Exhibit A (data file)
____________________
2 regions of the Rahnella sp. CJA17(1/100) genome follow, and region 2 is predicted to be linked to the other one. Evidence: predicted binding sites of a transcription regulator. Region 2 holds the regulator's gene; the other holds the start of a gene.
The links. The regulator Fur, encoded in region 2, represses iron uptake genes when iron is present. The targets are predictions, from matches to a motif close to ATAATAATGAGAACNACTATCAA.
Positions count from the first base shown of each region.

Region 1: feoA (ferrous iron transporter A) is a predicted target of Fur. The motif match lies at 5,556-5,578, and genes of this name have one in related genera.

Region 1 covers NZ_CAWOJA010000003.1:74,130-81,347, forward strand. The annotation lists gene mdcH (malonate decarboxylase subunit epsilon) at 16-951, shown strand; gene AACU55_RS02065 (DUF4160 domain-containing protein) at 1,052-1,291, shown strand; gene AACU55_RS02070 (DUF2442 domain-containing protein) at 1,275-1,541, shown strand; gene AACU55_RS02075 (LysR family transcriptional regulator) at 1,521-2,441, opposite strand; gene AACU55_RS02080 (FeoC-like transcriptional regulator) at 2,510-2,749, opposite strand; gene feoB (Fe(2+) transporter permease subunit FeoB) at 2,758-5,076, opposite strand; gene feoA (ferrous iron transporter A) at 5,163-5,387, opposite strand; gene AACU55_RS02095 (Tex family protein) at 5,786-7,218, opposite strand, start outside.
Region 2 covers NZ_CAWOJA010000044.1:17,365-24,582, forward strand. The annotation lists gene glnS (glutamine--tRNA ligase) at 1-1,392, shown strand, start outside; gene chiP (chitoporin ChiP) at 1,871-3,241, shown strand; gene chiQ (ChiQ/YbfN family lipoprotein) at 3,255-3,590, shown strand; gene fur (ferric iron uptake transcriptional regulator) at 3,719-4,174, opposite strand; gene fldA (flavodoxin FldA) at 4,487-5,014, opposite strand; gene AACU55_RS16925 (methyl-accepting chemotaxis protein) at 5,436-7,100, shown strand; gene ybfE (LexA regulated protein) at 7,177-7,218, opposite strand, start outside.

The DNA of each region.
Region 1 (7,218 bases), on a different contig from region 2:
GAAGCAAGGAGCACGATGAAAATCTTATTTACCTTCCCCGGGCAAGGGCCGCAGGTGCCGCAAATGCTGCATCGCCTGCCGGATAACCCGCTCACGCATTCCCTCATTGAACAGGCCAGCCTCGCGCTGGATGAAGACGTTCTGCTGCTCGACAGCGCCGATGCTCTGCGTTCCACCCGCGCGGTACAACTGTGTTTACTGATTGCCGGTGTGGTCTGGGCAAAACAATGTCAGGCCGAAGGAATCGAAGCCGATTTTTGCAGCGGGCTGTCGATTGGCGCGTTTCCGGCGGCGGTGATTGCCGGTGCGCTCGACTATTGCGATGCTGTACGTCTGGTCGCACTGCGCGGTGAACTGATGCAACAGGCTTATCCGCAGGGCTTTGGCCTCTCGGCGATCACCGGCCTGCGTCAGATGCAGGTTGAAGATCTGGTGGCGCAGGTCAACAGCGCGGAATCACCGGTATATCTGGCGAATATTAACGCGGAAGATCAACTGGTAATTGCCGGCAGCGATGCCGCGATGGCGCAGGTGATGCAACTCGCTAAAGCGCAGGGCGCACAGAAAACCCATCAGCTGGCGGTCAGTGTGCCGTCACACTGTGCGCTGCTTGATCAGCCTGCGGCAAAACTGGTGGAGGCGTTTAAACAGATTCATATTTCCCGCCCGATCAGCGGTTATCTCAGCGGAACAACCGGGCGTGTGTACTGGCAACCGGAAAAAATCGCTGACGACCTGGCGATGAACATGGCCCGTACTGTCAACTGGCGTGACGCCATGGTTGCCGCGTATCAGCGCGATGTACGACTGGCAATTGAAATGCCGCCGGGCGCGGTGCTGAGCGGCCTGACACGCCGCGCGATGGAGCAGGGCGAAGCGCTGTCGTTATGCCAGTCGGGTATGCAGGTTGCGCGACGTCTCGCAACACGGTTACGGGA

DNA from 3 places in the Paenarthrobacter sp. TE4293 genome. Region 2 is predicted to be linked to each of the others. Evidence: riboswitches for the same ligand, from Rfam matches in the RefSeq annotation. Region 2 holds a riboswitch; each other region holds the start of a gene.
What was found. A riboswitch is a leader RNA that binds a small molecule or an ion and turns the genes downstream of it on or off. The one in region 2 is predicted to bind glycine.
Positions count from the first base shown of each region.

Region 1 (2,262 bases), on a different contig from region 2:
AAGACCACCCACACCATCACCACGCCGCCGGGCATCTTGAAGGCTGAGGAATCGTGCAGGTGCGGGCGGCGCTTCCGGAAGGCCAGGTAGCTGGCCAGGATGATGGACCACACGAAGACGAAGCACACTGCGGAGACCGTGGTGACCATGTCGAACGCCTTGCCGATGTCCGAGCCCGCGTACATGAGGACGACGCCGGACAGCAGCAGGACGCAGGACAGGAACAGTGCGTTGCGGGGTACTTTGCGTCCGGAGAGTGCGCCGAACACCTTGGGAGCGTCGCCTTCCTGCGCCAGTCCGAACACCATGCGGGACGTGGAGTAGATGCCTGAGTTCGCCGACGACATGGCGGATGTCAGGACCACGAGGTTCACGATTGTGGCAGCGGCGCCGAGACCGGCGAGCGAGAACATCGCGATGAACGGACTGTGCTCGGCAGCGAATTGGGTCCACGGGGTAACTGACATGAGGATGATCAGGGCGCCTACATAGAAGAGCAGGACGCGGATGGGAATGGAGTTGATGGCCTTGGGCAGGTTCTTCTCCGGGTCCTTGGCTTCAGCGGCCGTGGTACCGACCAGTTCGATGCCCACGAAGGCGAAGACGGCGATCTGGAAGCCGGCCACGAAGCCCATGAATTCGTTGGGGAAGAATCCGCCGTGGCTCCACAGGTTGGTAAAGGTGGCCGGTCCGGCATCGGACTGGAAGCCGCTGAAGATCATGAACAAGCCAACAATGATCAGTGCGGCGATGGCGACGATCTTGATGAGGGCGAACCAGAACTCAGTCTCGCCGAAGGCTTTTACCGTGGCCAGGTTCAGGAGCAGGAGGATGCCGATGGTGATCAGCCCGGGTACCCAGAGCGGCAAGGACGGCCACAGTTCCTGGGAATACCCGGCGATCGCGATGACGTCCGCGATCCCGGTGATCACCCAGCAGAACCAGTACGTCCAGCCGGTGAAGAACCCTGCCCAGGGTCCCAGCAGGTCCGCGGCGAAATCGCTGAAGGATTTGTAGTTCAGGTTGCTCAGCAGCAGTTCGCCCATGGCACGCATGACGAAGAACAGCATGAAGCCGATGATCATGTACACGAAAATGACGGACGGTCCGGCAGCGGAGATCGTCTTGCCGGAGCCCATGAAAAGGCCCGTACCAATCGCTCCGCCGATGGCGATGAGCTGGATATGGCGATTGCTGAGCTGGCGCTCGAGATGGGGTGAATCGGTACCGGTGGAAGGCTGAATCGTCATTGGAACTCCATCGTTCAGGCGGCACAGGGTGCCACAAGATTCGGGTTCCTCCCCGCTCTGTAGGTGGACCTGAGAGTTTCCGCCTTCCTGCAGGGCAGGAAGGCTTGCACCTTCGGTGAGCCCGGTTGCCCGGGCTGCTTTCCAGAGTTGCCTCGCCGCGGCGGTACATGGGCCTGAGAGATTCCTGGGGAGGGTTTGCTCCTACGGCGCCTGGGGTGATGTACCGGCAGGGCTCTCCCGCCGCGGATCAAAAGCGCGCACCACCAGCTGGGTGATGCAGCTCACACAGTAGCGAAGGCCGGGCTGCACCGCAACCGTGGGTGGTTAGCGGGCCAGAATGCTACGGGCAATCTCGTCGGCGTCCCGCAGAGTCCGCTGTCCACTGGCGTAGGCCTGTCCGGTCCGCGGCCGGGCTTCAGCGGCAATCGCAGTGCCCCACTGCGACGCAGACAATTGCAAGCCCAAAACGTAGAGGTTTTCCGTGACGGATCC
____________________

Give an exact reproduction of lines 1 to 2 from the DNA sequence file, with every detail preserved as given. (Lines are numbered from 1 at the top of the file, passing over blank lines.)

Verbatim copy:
2 regions of the Rahnella sp. CJA17(1/100) genome follow, and region 2 is predicted to be linked to the other one. Evidence: predicted binding sites of a transcription regulator. Region 2 holds the regulator's gene; the other holds the start of a gene.
The links. The regulator Fur, encoded in region 2, represses iron uptake genes when iron is present. The targets are predictions, from matches to a motif close to ATAATAATGAGAACNACTATCAA.